> to
> provide “smart” filtering of information that is either attributed with
> meta-data or has knowledge surrogates.
> Navigational Search; Use topical directories, or taxonomies, to help people
> narrow in on the general neighborhood of the information they seek. A
> Taxonomy that takes into account user profiles, user goals and typical
> tasks performed is used to drive a search engine. To optimize information
> access by different stakeholders, multiple interrelated taxonomies are
> needed.
> Product Design Assistant: To support the innovative product development and
> design process, by bringing engineering knowledge from
> manydisparate sources to bear at the appropriate point in the process.
> Possible enhancements to the design process that result include rapid
> evaluation, increased adherence to best practices and more systematic
> treatment of design constraints.
> Semantic Data Integrator: Systems developed in different work practice
> settings have different semantic structures for their data. Time-critical
> access
> to data is made difficult by these differences. Semantic Data Integration
> allows data to be shared and understood across a variety of settings. A
> common knowledge model is used to provide one or more unified views of
> enterprise data. Typically this is done by using mapping. Rules are
> executed to resolve conflicts, provide transformations and build new
> objects from data elements.
> Semantic Form Generator and Results Classifier: To improve the data
> collection process and data input analysis by providing knowledge driven
> dynamic forms. A knowledge model is used to intelligently guide the user
> through data capture. The results are automatically classified and analyzed
> according to the model
> Semantic Service Discovery and Choreography: Service Oriented Architectures
> enable increased reuse of existing services and the dynamic
> automation of processes through service composition and choreography.
> Knowledge models are used to enhance the functionality of service
> directories. Invocation methods, terminology and semantic description allow
> the dynamic discovery of services by machines.
> Virtual Consultant: Offer a way for customers to define their individual
> goals and objectives, and then show them what products and services can
> help them meet those goals. Understanding customer’s goals and requirements
> through a questionnaire or dialog establishes a profile that helps you
> communicate effectively with them now and in the future.
> On Mon, Dec 20, 2010 at 11:13 PM, Obrst, Leo J. <lobrst@mitre.org> wrote:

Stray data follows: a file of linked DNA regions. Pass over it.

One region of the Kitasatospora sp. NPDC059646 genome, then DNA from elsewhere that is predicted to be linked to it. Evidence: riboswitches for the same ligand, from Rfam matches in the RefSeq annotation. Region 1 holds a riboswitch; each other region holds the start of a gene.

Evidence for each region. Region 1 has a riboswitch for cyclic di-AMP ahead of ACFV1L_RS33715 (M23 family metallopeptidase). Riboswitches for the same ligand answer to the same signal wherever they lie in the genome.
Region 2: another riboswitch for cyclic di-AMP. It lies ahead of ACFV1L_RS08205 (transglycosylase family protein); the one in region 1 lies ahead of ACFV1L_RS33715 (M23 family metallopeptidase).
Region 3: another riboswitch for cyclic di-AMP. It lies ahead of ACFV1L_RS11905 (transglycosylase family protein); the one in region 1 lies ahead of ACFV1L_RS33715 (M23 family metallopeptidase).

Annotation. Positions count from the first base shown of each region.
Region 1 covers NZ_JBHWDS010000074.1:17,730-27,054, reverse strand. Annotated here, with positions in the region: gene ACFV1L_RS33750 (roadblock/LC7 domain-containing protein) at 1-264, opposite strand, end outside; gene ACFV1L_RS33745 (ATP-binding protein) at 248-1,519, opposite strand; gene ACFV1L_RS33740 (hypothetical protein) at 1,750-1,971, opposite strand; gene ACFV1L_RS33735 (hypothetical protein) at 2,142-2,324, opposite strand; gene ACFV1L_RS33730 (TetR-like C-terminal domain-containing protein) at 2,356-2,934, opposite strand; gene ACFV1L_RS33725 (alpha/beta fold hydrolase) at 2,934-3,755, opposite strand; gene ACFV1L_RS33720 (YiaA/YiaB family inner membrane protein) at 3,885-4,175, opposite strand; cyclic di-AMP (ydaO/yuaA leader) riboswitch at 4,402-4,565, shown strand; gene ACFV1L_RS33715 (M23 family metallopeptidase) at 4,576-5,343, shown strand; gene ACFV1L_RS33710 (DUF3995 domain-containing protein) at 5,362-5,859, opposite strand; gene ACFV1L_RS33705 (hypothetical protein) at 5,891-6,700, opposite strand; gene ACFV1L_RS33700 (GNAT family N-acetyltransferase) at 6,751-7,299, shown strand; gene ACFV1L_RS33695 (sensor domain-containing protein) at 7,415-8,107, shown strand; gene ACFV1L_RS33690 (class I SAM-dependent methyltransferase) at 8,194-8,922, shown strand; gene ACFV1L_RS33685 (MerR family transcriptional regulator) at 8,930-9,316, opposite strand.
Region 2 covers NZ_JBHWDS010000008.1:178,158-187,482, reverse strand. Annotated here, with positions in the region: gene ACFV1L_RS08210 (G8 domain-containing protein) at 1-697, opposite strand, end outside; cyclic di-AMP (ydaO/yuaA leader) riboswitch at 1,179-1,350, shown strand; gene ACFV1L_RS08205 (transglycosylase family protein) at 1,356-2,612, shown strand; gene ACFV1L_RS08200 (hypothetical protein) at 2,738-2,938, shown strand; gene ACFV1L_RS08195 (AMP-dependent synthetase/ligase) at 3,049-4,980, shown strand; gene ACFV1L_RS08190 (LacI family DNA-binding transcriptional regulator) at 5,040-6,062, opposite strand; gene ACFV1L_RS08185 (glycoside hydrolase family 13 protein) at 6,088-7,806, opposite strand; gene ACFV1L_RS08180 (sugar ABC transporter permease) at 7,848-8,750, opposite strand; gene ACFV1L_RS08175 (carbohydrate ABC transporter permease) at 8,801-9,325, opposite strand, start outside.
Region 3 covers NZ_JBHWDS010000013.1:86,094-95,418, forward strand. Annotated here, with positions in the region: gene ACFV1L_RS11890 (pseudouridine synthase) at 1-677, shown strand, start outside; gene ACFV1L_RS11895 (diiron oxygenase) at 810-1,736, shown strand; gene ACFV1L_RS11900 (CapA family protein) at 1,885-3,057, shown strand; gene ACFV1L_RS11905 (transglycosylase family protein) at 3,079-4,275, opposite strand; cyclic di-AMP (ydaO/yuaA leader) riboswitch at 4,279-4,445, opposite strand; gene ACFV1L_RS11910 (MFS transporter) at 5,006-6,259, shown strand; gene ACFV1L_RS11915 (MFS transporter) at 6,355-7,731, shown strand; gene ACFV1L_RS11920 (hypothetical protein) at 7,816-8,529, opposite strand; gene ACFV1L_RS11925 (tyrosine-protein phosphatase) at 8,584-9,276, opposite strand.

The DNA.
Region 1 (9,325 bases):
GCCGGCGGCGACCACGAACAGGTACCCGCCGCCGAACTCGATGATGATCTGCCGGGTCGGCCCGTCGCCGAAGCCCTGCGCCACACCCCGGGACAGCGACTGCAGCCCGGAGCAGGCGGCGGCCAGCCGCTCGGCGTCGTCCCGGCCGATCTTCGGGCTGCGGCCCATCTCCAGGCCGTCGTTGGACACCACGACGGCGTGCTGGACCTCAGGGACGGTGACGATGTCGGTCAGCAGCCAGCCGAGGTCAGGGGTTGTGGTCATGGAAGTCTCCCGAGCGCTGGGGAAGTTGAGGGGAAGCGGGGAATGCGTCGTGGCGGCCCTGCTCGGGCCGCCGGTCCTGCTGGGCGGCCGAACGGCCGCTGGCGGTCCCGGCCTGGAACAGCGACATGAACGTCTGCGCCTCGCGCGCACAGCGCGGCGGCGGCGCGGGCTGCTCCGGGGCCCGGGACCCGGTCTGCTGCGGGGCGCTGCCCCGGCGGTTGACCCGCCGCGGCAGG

>> Also, there are many companies who are not vendors who are very active in
>> semantic technologies. Are you only interested in vendors?
>> Thanks,
>> Leo
>> _____________________________________________
>> Dr. Leo Obrst        The MITRE Corporation, Information Semantics
>> lobrst@mitre.org     Information Discovery & Understanding, Command &
>> Control Center
>> Voice: 703-983-6770  7515 Colshire Drive, M/S H305
>> Fax: 703-983-1379    McLean, VA 22102-7508, USA
>> *From:* semantic-web-request@w3.org [mailto:semantic-web-request@w3.org]
>> *On Behalf Of *Michael F Uschold
>> *Sent:* Monday, December 20, 2010 5:07 PM
>> *To:* Dieter Fensel
>> *Cc:* semantic-web@w3.org; Dave McComb; Simon Robe
>> *Subject:* Re: a list of companies active in the semantic technology area
>> Dieter,
>> This is a fabulous idea.  There is at least on major shortcoming: you
>> forgot to include the company I work for (Semantic Arts<http://semanticarts.com>:-)).  I'll make sure you get an entry from us.
>> Seriously, I'm delighted to see this happen.  I do wonder how you may
>> attempt to draw the line that defines "semantic technology".  There will
>> always be grayness. If it is too broad, the usefulness of this list could
>> decrease. That could be ameliorated by a rich set of semantic technology
>> categories, so a person could focus on a particular technology are, or
>> ignore other ones. I.e one facet could be 'type of technology" which could
>> include
>> 1.      NLP, with sub-categories including sentiment analysis
>> 2.      Triple stores
>> 3.      Latent-semantic technology
>> 4.      etc...
>> I look forward to seeing this in the linked data cloud!
>> Michael
>> On Mon, Dec 20, 2010 at 11:50 AM, Dieter Fensel <dieter.fensel@sti2.at>
>> wrote:
>> Dear all,
>> we started to collect a list of companies active in the semantic
>> technology area.
>> A first draft is at http://semantic-technology-companies.sti2.at/
>> Obviously this list is biased and severely incomplete. Also one may want
>> to add more details on the specifics of the mentioned companies. Here is
>> were I ask your help. Could you please post me (or to the list if you
>> think it is of immediate general interest) any information on missing
>> companies
>> or important details on the ones listed. Also if you know similar
>> initiatives
>> please drop me a note. So please apologize for the lack of completeness
>> but it
>> is an invitation to jointly improve this list.
>> In the long term we want to establish a repository of semantic technology
>> vendors. Obviously we plan more advanced interaction and semantics
>> for future versions of this web site. For the moment, it is only the data
>> that matter. If you want to cooperate on the repository aspect
>> you are more than welcome to contact me, too. Yes, we may want
>> to "eat our own dog food" no matter how many (definitely being different)
>> dogs we have.
>> Thank you for your help,
>> Dieter
>> ---------------------------------
>> Dieter Fensel
>> Director STI Innsbruck
>> University Innsbruck
>> http://www.sti-innsbruck.at/
>> phone: +43-512-507-6488/5
>> fax: +43-512-507-9872
>> --
>> Michael Uschold, PhD
>>    Senior Ontology Consultant, Semantic Arts
>>    LinkedIn: http://tr.im/limfu
>>    Skype: UscholdM
Received on Tuesday, 21 December 2010 13:33:50 UTC